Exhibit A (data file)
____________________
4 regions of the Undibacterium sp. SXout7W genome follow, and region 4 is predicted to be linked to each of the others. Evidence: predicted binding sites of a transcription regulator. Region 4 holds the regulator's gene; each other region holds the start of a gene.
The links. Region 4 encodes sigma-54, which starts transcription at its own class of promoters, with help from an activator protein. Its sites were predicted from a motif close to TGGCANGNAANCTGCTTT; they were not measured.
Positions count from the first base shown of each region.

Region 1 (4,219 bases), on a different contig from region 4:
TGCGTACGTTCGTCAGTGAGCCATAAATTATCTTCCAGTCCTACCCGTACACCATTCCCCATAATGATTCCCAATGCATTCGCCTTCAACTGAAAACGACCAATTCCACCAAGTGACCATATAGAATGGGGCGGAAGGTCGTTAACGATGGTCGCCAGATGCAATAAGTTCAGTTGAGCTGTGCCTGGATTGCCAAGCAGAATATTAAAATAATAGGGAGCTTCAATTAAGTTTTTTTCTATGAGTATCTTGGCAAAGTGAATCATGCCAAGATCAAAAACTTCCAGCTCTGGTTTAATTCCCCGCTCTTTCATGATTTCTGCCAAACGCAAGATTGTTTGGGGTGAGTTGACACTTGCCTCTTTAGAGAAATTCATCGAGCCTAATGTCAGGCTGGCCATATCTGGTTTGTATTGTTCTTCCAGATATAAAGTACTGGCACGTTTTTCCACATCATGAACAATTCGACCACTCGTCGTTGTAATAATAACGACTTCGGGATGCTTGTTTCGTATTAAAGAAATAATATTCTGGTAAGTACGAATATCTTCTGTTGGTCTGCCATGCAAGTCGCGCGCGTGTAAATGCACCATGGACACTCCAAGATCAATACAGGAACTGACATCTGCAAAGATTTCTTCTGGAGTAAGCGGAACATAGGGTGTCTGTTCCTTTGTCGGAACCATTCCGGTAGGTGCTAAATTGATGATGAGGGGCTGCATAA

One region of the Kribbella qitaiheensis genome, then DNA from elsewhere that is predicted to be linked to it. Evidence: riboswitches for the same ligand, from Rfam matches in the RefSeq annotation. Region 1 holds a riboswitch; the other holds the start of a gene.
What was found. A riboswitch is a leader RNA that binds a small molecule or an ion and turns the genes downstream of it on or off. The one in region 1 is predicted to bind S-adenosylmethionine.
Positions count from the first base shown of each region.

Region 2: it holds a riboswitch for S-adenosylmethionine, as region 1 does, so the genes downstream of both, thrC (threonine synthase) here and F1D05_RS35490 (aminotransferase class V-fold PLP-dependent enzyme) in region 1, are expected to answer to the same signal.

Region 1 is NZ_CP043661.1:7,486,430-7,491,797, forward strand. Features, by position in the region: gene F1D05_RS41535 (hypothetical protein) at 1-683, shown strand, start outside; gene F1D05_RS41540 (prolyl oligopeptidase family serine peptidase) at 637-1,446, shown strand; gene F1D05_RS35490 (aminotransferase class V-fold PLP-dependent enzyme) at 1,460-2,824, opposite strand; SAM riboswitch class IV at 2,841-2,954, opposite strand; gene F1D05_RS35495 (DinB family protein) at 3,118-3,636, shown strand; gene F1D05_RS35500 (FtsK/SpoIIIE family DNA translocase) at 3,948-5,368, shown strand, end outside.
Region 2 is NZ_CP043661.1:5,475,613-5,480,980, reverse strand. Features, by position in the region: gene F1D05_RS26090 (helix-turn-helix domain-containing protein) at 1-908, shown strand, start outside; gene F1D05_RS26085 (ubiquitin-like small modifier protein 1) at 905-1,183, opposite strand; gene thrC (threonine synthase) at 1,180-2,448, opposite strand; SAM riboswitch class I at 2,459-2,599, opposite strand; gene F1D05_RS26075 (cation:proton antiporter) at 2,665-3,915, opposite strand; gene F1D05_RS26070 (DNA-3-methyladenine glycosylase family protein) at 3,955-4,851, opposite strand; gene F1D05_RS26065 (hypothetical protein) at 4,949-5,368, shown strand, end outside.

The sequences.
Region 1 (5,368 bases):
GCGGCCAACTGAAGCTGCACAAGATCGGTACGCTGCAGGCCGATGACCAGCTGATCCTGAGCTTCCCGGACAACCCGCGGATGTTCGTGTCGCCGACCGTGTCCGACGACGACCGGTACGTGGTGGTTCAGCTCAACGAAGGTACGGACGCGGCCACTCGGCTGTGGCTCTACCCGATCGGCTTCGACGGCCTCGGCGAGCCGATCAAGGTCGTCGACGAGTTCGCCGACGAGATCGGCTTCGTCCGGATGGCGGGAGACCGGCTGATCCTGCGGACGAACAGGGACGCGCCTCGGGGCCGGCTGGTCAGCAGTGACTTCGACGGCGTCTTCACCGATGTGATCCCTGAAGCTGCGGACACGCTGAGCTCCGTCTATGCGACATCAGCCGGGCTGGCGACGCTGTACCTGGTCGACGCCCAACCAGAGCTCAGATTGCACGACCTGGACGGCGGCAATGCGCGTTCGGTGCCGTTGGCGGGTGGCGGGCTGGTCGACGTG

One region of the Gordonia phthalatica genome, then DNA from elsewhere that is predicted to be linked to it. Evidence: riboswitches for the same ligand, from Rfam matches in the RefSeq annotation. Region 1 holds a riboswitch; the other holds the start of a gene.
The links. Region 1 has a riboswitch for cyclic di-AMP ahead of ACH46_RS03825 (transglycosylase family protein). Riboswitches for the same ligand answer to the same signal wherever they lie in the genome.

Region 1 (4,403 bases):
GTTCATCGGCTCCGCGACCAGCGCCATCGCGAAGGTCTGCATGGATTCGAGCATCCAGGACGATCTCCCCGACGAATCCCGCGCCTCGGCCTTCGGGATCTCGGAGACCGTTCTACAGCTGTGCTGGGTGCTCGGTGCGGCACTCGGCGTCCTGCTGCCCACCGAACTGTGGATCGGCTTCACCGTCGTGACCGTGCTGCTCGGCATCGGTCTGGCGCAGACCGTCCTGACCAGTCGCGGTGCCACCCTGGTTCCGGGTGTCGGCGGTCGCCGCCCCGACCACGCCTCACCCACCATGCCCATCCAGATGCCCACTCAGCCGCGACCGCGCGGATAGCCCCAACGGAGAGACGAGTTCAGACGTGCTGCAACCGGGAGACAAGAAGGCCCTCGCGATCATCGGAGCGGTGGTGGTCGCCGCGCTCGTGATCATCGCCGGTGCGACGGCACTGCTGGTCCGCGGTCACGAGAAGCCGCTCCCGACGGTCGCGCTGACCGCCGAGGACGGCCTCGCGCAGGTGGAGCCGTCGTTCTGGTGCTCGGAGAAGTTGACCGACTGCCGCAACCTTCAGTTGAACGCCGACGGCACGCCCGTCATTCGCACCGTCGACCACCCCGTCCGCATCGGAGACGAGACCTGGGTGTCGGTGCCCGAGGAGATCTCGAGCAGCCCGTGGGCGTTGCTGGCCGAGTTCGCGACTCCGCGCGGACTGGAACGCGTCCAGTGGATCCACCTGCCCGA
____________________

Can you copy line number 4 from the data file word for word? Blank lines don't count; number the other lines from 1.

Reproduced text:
Region 1 (4,219 bases), on a different contig from region 4: